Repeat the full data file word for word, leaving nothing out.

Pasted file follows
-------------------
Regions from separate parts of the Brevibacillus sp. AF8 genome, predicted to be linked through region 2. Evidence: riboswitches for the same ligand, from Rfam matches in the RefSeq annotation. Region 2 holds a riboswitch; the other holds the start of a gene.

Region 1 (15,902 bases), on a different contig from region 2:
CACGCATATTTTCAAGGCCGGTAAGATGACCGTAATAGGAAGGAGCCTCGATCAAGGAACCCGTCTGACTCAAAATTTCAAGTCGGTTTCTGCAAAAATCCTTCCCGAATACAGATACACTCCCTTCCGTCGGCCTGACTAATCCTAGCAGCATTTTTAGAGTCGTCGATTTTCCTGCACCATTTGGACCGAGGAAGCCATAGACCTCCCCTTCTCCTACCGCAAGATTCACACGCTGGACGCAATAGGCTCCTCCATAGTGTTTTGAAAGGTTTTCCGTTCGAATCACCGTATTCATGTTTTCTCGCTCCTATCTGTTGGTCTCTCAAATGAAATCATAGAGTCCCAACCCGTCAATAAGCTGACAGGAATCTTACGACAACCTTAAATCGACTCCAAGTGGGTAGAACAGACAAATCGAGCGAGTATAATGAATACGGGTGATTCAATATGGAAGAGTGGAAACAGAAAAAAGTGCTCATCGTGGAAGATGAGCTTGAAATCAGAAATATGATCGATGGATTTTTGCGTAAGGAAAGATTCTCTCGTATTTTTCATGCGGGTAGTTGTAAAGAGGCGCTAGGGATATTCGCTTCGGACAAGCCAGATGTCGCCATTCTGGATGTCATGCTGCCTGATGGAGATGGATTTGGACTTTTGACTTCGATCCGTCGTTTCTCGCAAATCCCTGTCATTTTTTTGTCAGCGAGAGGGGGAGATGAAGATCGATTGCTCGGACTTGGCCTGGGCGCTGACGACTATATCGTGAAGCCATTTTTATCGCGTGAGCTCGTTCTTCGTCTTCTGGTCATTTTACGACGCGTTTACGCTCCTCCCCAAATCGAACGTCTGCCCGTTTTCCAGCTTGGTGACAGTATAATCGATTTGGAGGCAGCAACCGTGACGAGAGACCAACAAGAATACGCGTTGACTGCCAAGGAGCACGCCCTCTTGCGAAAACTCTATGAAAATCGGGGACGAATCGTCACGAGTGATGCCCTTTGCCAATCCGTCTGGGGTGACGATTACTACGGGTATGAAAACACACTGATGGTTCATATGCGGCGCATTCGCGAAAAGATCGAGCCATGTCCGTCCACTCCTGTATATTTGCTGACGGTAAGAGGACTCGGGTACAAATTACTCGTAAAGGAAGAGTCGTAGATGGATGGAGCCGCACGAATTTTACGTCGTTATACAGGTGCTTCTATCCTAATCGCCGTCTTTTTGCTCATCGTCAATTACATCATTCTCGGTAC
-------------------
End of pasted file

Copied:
Regions from separate parts of the Brevibacillus sp. AF8 genome, predicted to be linked through region 2. Evidence: riboswitches for the same ligand, from Rfam matches in the RefSeq annotation. Region 2 holds a riboswitch; the other holds the start of a gene.

Region 1 (15,902 bases), on a different contig from region 2:
CACGCATATTTTCAAGGCCGGTAAGATGACCGTAATAGGAAGGAGCCTCGATCAAGGAACCCGTCTGACTCAAAATTTCAAGTCGGTTTCTGCAAAAATCCTTCCCGAATACAGATACACTCCCTTCCGTCGGCCTGACTAATCCTAGCAGCATTTTTAGAGTCGTCGATTTTCCTGCACCATTTGGACCGAGGAAGCCATAGACCTCCCCTTCTCCTACCGCAAGATTCACACGCTGGACGCAATAGGCTCCTCCATAGTGTTTTGAAAGGTTTTCCGTTCGAATCACCGTATTCATGTTTTCTCGCTCCTATCTGTTGGTCTCTCAAATGAAATCATAGAGTCCCAACCCGTCAATAAGCTGACAGGAATCTTACGACAACCTTAAATCGACTCCAAGTGGGTAGAACAGACAAATCGAGCGAGTATAATGAATACGGGTGATTCAATATGGAAGAGTGGAAACAGAAAAAAGTGCTCATCGTGGAAGATGAGCTTGAAATCAGAAATATGATCGATGGATTTTTGCGTAAGGAAAGATTCTCTCGTATTTTTCATGCGGGTAGTTGTAAAGAGGCGCTAGGGATATTCGCTTCGGACAAGCCAGATGTCGCCATTCTGGATGTCATGCTGCCTGATGGAGATGGATTTGGACTTTTGACTTCGATCCGTCGTTTCTCGCAAATCCCTGTCATTTTTTTGTCAGCGAGAGGGGGAGATGAAGATCGATTGCTCGGACTTGGCCTGGGCGCTGACGACTATATCGTGAAGCCATTTTTATCGCGTGAGCTCGTTCTTCGTCTTCTGGTCATTTTACGACGCGTTTACGCTCCTCCCCAAATCGAACGTCTGCCCGTTTTCCAGCTTGGTGACAGTATAATCGATTTGGAGGCAGCAACCGTGACGAGAGACCAACAAGAATACGCGTTGACTGCCAAGGAGCACGCCCTCTTGCGAAAACTCTATGAAAATCGGGGACGAATCGTCACGAGTGATGCCCTTTGCCAATCCGTCTGGGGTGACGATTACTACGGGTATGAAAACACACTGATGGTTCATATGCGGCGCATTCGCGAAAAGATCGAGCCATGTCCGTCCACTCCTGTATATTTGCTGACGGTAAGAGGACTCGGGTACAAATTACTCGTAAAGGAAGAGTCGTAGATGGATGGAGCCGCACGAATTTTACGTCGTTATACAGGTGCTTCTATCCTAATCGCCGTCTTTTTGCTCATCGTCAATTACATCATTCTCGGTAC